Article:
Rain is the most common weather experienced in the UK, and even more so over the winter months. The constant beating down of water on your roof can begin to take its toll after a few weeks and months of regular rainy weather. Make sure your roof can drain properly, with no water collecting in pools or puddles on flat surfaces, keep guttering clear of leaves and debris to prevent overflowing or blockages. As part of your winter roof maintenance, you should also check that your downpipes are centred over drains with no chance of leaks or spills that could create slippery, icy walkways.
By ensuring your roof has efficient drainage, you are reducing the weight of water that would otherwise collect on roof surfaces and preventing the build-up of moisture between tiles that can cause unsightly mould and moss growth. By keeping on top of your roof maintenance before it gets too late into the winter season, you can prevent leaks and moisture ingress through damaged structures to reduce the likelihood of damp, rot and mould in attic spaces. Not only can damp, rot and mould be difficult to get rid of, but, if it’s in a place that isn’t often used or visited in your room (such as unfinished attic), the problem can become an expensive nuisance before you realise it’s occurring.
With the wetter weather and temperatures dropping, snow is never far behind. Snow doesn’t ‘drain’ off a roof as easily as water and the build-up of snow can be quite weighty on unmaintained or old roofs. Although many homeowners allow the snow to melt naturally, those who want to clear the snow from their roof should make sure to do so properly, in order to prevent further damage. For instance, some homeowners think using a normal show shovel can be an effective way to ‘knock down’ snow flurries. However, this can cause damage to tiles, knocking them lose or removing them completely. Additionally, some homeowners use rock salt or other ‘melting’ solutions, but these can react negatively with the materials on your roof, requiring yet more expensive repairs.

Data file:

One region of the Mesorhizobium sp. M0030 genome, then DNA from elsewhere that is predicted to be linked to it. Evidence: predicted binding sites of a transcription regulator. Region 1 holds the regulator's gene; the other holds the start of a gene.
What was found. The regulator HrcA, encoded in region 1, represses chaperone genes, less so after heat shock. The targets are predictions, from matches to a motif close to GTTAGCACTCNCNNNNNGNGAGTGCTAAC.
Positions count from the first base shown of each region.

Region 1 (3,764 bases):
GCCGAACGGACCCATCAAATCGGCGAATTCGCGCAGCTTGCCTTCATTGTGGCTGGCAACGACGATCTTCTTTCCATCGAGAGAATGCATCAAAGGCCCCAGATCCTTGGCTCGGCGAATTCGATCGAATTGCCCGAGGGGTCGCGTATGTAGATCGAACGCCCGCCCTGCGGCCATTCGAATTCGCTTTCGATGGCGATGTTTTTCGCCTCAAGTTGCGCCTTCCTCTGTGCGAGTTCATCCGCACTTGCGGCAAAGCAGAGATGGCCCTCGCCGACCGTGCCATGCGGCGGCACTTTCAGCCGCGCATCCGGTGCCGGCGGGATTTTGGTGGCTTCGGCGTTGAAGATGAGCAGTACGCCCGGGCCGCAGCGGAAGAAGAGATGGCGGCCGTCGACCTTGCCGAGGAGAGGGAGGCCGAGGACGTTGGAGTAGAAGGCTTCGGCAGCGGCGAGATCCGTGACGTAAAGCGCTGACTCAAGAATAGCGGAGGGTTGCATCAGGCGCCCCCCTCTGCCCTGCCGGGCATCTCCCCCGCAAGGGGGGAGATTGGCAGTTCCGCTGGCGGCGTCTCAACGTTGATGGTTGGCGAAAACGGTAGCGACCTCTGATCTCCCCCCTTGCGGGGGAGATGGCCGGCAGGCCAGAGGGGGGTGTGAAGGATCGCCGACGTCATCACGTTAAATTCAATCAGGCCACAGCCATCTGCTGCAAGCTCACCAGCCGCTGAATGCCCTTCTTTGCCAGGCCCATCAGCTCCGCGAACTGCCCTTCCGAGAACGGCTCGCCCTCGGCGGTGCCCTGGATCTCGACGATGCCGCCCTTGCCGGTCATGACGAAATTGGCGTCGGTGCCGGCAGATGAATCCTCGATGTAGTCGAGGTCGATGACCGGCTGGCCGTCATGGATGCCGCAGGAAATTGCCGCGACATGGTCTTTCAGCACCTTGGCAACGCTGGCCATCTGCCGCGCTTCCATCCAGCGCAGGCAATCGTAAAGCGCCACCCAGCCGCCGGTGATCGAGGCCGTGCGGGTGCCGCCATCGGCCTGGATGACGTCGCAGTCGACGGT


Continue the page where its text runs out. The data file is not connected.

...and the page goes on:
High Speed, Icy Winds
Bitter, icy winds can also have an adverse effect on your property, especially as we experience the tail end of intense weather from severe weather in international countries. High winds can loosen, move and jostle your tiles, sometimes lifting them up and causing a chain of damage across your rooftop. The best preventative method of protecting your roof against high winds is to regularly check your roof for loose or missing tiles and have these repaired or replaced where necessary.
Weather Roof Maintenance and Safety
Remember, when preparing your roof for intense weather patterns and working at height, you must only do so if you have the confidence to do so and know how to utilise the correct safety equipment. Falls from a roof or from a height can cause life-changing injuries or worse. With that in mind, it is always safer to call a professional when you don’t feel confident in carrying out checks or performing maintenance yourself.